Didson Burwen, D.L., Fleischman, S.J., Miller, J.D. 2007. Evaluation of Dual-Frequency Imaging Sonar for Detecting and Estimating the size of migrating salmon. Alaskan Department of Fish and Game, Fishery Data Series No. 07-44: 1-34. Anchorage. Freshwater fish need to move within and among different habitats. Objects that obstruct migrations, such as dams and weirs, have led to worldwide declines in fish populations. Although the adoption of various management strategies (such as weir removal and fishway construction), has improved fish populations in many areas the success of any rehabilitation project relies heavily on a fundamental understanding of the biological requirements of fish. Such biological information is needed to ensure that any effects of human disturbance can be adequately ameliorated. The ability to observe fish in their natural environment is often difficult to achieve, especially in turbid or low visibility conditions. Although many recent advances in technology have been developed, traditional methods generally require catching the fish in some way to obtain biological information. Whilst in some cases this is the only practical method to obtain data, it is largely unknown whether handling fish can alter their 'natural' behaviour. Recently developed sonar systems are currently being assessed in North America and their non-invasive application to fish migration studies is very promising. One such device, the Dual-Frequency Identification Sonar ( DIDSON), uses sound-distorting lenses to create high quality video images (Figure 1). When operating in high frequency mode, these features can define the outline, shape and even fins of target fish. In addition, DIDSON software can count and measure fish automatically. With such features, this technology can potentially allow the observation of fish behaviour such as spawning, feeding and migration. To date, no assessment of this technology for fisheries-based applications has ever been undertaken in Australia. Subsequently, this study was undertaken to provide the first assessment of a DIDSON unit in Australian systems. The results indicated that the DIDSON is a powerful tool for observing freshwater fish populations. When used in conjunction with conventional trapping equipment, the DIDSON consistently provided additional data on fish behaviour that could not be otherwise determined. For example, at fishways on the Murray River, the DIDSON demonstrated that many more fish were approaching and entering the fishways than were trapped as they passed through. In many cases, these fish were actively avoiding traps or displayed a behavioural impediment to entering the fishway. In addition, several fish actively migrated downstream through the fishway when no traps were in place. The DIDSON also provided useful observations of non-migratory activity and non-finfish fauna. In particular, predatory birds and fish were observed to use fishways to actively hunt prey. Such observations are not possible through conventional sampling, especially in turbid conditions. A ground-truthing trial was also performed to determine the accuracy of the automatic counting and measuring interfaces of the operating software. In general, total fish numbers were frequently underestimated and estimated fish lengths were quite variable. Further development of the operating software could alleviate these problems. Despite some limitations with its automated features, when operated manually, the DIDSON was a powerful tool that provided a viable alternative to traditional fish sampling techniques. Possible research applications of the technology to Australian systems include habitat mapping, fish-habitat associations, migration studies, bottom mapping, underwater survey and determination of sampling gear efficiency. The results of this study show that further use of a DIDSON unit would add substantial value to data collected from a number of research projects in Australia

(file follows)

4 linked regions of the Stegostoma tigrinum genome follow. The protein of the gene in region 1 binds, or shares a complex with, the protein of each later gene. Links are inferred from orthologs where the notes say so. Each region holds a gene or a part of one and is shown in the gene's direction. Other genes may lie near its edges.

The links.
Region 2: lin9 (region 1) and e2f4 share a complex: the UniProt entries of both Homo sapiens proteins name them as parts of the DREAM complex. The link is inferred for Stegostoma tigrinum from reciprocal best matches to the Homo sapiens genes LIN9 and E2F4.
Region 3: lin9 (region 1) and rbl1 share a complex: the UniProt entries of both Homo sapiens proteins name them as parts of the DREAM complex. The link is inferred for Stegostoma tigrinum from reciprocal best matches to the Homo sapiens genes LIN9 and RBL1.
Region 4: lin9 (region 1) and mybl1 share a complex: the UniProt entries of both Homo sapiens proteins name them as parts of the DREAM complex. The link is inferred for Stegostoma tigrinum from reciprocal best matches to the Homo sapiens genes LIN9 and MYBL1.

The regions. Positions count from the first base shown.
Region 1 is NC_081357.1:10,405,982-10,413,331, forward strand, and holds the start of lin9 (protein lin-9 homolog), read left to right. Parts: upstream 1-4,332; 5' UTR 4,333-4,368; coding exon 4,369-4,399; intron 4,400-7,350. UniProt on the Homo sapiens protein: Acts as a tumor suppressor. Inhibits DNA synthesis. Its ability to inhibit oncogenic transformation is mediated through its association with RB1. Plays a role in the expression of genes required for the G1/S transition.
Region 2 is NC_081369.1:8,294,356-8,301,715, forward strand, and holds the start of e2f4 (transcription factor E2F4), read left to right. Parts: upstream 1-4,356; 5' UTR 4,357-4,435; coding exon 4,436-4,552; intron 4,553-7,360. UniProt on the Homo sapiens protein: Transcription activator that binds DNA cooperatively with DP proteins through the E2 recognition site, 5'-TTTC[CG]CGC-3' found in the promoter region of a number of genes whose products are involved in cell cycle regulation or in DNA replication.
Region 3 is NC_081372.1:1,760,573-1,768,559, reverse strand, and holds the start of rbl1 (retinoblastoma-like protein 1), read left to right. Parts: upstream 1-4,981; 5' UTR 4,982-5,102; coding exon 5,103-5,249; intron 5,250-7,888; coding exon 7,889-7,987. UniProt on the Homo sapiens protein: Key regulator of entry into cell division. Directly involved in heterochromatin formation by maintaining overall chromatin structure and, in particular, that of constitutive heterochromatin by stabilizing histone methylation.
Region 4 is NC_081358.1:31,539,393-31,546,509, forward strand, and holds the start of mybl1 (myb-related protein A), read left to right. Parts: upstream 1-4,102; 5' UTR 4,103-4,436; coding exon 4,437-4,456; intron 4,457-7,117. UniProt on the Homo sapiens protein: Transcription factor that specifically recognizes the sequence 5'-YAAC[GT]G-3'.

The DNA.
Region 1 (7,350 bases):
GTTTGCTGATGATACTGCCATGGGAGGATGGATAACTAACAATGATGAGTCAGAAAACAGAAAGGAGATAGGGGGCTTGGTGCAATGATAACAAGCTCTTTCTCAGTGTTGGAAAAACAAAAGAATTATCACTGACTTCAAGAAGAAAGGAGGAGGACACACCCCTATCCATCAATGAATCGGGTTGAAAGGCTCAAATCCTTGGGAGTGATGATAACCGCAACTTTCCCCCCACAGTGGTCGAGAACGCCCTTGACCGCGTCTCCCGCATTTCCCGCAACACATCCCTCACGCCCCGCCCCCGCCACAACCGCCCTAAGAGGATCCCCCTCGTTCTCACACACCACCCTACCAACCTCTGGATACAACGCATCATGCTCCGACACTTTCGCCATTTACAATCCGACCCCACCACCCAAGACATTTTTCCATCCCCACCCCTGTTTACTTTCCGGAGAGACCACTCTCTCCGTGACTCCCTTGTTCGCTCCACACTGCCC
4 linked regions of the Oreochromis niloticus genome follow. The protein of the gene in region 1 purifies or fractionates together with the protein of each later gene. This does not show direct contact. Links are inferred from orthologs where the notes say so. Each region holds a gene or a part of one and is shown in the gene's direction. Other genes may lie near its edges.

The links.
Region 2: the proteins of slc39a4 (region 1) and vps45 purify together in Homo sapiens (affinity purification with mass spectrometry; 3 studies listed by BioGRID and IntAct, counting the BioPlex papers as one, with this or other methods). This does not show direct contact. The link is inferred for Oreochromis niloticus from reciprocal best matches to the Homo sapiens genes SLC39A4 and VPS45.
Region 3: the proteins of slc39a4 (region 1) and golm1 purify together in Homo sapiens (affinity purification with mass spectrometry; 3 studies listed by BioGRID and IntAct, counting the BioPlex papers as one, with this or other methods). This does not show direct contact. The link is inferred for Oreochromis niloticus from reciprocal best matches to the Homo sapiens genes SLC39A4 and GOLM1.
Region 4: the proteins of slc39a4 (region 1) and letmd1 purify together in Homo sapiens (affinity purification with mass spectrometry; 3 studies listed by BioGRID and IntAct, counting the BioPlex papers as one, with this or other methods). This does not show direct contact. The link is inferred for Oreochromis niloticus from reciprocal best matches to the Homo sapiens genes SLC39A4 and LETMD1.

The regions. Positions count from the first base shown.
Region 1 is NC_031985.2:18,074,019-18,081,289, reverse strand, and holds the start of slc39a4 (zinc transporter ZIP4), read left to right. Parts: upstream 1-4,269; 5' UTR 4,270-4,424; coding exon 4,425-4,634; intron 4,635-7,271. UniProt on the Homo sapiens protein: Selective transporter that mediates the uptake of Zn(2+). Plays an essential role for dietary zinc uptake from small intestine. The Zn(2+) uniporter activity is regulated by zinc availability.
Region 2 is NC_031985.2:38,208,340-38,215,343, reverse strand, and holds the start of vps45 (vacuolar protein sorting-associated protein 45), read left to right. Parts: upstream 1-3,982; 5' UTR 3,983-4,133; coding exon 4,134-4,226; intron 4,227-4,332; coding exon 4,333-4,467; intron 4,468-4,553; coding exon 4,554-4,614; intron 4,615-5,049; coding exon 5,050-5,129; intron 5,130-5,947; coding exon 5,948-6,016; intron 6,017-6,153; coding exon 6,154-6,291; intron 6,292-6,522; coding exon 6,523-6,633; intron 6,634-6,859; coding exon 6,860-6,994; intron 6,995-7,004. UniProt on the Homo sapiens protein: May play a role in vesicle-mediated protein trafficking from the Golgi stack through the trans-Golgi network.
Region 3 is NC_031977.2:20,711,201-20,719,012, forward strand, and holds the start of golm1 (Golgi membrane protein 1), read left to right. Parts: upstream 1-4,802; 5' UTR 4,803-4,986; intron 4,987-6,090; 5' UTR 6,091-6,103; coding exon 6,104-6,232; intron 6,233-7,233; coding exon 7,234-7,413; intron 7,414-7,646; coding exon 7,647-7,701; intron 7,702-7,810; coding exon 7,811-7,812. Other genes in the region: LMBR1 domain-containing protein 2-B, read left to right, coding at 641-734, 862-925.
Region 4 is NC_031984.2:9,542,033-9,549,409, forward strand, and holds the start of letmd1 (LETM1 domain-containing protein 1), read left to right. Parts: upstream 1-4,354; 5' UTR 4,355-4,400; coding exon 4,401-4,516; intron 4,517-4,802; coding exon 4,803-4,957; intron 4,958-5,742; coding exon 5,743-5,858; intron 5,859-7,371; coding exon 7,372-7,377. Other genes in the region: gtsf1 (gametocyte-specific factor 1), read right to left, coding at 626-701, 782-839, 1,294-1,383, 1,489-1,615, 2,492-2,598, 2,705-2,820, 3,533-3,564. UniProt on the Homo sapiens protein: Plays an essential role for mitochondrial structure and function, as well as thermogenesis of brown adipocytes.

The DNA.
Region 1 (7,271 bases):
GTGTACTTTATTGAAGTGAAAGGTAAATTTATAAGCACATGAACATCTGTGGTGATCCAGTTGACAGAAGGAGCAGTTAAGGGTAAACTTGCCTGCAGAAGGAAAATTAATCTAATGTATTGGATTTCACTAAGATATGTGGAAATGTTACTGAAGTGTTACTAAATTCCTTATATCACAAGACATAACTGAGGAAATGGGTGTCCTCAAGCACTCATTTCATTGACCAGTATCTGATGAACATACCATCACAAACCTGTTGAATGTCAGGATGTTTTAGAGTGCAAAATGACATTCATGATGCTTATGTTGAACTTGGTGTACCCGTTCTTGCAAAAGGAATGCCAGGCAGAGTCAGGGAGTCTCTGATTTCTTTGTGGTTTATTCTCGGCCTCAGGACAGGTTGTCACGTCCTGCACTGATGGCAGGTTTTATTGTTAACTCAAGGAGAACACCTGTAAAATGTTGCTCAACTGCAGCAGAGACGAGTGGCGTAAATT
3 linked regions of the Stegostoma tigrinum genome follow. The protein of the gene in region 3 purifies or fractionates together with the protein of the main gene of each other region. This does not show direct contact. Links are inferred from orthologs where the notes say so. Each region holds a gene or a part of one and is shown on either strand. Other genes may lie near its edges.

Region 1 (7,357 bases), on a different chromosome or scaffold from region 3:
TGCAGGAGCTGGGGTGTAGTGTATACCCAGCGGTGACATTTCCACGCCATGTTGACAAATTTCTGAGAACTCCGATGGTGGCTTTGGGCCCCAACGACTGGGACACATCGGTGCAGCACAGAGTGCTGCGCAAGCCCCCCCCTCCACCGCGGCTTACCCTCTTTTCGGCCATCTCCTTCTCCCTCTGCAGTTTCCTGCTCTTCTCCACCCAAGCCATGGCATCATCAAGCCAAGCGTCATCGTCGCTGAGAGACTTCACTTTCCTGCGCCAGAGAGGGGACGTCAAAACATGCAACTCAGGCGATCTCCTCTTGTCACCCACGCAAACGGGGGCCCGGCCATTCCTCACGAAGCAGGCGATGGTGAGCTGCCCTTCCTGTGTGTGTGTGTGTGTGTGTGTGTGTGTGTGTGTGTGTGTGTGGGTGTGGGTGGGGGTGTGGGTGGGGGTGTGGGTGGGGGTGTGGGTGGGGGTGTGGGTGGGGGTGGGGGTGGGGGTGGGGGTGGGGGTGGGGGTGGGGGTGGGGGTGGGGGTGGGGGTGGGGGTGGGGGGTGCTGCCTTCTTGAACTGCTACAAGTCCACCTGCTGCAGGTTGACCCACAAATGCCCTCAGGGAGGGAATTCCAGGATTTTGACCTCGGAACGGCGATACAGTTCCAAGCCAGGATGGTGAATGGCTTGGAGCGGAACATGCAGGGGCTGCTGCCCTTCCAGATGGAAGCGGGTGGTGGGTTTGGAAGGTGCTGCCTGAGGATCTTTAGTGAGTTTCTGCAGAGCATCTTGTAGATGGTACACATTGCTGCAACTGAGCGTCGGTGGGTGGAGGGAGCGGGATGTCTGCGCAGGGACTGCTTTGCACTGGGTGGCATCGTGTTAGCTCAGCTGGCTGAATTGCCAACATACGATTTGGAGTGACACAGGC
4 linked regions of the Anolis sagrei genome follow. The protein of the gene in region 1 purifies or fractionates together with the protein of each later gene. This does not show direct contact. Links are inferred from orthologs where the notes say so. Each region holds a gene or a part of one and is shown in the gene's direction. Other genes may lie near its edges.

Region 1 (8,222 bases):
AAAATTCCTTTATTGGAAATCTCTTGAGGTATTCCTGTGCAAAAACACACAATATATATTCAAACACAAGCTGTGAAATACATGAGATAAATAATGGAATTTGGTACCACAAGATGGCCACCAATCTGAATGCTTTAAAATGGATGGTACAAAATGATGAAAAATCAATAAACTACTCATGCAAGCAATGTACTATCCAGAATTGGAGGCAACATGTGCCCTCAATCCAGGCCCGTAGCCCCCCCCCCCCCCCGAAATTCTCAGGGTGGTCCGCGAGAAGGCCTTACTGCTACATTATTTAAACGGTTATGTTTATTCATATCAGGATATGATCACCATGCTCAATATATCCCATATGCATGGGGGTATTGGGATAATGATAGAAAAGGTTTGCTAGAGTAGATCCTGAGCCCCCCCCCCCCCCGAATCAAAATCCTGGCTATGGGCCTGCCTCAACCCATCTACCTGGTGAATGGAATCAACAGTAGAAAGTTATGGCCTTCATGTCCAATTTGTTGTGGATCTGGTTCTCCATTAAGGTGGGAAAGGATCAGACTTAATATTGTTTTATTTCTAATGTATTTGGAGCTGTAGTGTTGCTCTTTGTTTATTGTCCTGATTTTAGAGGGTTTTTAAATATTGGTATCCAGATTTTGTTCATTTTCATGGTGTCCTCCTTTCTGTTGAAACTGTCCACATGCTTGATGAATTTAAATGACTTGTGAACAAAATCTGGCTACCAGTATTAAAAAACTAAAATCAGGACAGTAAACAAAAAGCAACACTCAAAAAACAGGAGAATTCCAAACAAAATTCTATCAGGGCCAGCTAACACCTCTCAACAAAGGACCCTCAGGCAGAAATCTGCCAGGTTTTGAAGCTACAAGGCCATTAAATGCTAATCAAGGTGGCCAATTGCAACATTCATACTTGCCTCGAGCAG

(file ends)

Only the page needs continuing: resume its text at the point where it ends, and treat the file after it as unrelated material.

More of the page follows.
Didson Burwen, D.L., Nealson, P.A., Fleischman, S.J., Mulligan, T.J., and Home, J.K., 2007. The complexity of narrowband echo envelopes as a function of fish side-aspect angle. ICES Journal of Marine Science 64.5: 1066-1074 Advantages and disadvanges of DIDSON sonar counter in the Wood, Anchor, and Kenai rivers of Alaska